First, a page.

A Resource For Early Childhood Educators

Learning Is Fun

Spring 2014

Spring is here On March 20!  Robins, turkey vultures, and a few blackbirds have been seen in southern Iowa, Signs of spring in Iowa are here even if the we get a spring blizzard!  The weather does not always cooperate. 

So, how can you incorporate environmental education at this time of year?  The KinderNature website has just what you need for each season!    For preschoolers, try Nature Tots-Earth Day; Nature Tots-Birds, Beaver; Nature Tots-Eggs.  For toddlers, try April Showers, May Flowers; Rain or Shine; Over in the Garden; Over in the Forest; Dandy Lion;, Gone Fishing; and Over in the Pond. 

Playin’ in the mud! That’s what I did growing up! Mud, a sandbox, a playhouse, and the cherry tree to climb are my memories of childhood. Today, it seems that our children are not encouraged to participate in these activities.  Being clean, watching TV, and spending time at the computer seem to be a higher priority.

So Story County Conservation decided to do something about it!  KinderNature was created to help early childcare educators, care givers, and parents incorporate nature into their curriculums and lives. All the activities were reviewed for age appropriateness and the multiple intelligences. Representatives from the Iowa Association for the Education of the Young Child, childcare providers, preschool educators, and kindergarten educators made up our advisory team. 

KinderNature's long-term goal is to have a website targeting preschool teachers and child care staff to assist in learning, developing, and implementing a well-balanced environmental education (EE) preschool program.  The intent is for childcare providers to have developmentally appropriate programs which incorporate a variety of learning styles and stimulate within the child an excitement for learning.  Environmental preschool programs can spark an environmental awareness and lay a solid foundation for the school-age environmental education building blocks that result in adults having the ability to make sound environmental decisions.  


Book Activity - Will You Read To Me?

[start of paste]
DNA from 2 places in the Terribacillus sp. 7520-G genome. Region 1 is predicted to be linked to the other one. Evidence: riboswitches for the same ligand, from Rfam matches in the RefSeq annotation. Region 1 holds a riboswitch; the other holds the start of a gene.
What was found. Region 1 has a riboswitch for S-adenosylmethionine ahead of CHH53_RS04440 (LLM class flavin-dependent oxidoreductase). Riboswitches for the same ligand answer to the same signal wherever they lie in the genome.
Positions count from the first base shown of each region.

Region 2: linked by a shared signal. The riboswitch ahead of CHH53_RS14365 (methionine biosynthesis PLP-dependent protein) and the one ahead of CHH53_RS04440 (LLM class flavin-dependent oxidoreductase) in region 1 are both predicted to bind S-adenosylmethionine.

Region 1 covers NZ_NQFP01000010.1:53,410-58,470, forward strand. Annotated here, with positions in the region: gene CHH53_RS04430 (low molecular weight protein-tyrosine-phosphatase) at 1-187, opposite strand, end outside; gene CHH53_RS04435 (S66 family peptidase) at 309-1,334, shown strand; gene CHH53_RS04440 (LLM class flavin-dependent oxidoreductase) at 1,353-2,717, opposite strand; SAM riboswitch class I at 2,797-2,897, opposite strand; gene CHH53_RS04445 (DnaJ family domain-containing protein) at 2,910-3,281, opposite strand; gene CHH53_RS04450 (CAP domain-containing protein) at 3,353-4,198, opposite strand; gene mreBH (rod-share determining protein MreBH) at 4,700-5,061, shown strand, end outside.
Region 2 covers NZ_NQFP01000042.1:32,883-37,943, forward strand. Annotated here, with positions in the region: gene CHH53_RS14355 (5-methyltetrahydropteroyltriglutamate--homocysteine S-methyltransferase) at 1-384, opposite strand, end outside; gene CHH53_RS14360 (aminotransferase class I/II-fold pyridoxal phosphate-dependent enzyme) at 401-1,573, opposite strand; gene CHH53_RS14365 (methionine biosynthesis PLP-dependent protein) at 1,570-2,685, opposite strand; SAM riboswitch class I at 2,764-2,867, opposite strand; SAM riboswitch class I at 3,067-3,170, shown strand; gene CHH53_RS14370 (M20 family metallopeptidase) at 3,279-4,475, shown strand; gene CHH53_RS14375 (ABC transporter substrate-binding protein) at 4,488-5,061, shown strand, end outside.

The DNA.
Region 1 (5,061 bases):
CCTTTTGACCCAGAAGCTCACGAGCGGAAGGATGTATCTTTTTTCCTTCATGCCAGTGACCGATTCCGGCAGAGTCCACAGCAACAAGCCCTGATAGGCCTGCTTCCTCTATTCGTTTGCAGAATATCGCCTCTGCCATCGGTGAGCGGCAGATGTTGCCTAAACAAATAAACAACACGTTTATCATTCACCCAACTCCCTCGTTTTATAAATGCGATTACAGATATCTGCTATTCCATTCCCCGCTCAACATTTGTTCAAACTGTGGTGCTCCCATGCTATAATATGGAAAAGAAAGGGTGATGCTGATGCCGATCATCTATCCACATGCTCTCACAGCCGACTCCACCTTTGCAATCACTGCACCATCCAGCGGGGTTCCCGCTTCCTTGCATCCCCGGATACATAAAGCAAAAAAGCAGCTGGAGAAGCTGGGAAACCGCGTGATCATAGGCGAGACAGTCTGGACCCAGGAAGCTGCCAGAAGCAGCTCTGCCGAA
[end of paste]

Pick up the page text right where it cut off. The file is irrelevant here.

Take time to enjoy a story.

What brain research says: Reading or telling a story to your child will help “grow” her brain and encourage her to associate books with what she loves the most--your voice and closeness. The brain cells are “turned on,” new connections are made, and existing connections are strengthened by experiences with stories. An adult’s vocabulary is largely determined by speech heard within the first three years.


A child’s capacity to learn and thrive in a variety of settings depends on the interplay between nature (their genetic endowment) and nurture (the kinds of care, stimulation, and teaching they receive).


Spring Activity – May Flowers

Daisy Dip

Find a daisy or two with a large, firm flower head.  Cut off most of the stem, leaving enough for your child to use as a handle.  Have your toddler dip the daisy head into a pie tin of paint (any color).  Make daisy-shaped stampings on white paper.  Try other objects from nature such as a dandelion, a stone, a small leaf, half an apple, etc. 

Skills Developed:  creativity; fine and gross motor; sense of sight and touch.


Outdoor Fun Activity

Take your toddler outside and discover all kinds of wonderful things.

Feel the wind in your hair

Feel the raindrops on your face

Smell a flower

Watch a butterfly

Hold a worm in your hand

Lie in the grass and look at the clouds

Squish your toes in the mud

Taste fresh fruits and vegetables from the garden

Skills Developed: nature appreciation.  Expose your little one to a variety of sensory stimuli--colors, music, language, natural and mechanical sounds, touch, smell, taste--to ensure that, as an adult, she will have the most flexible brain power for learning.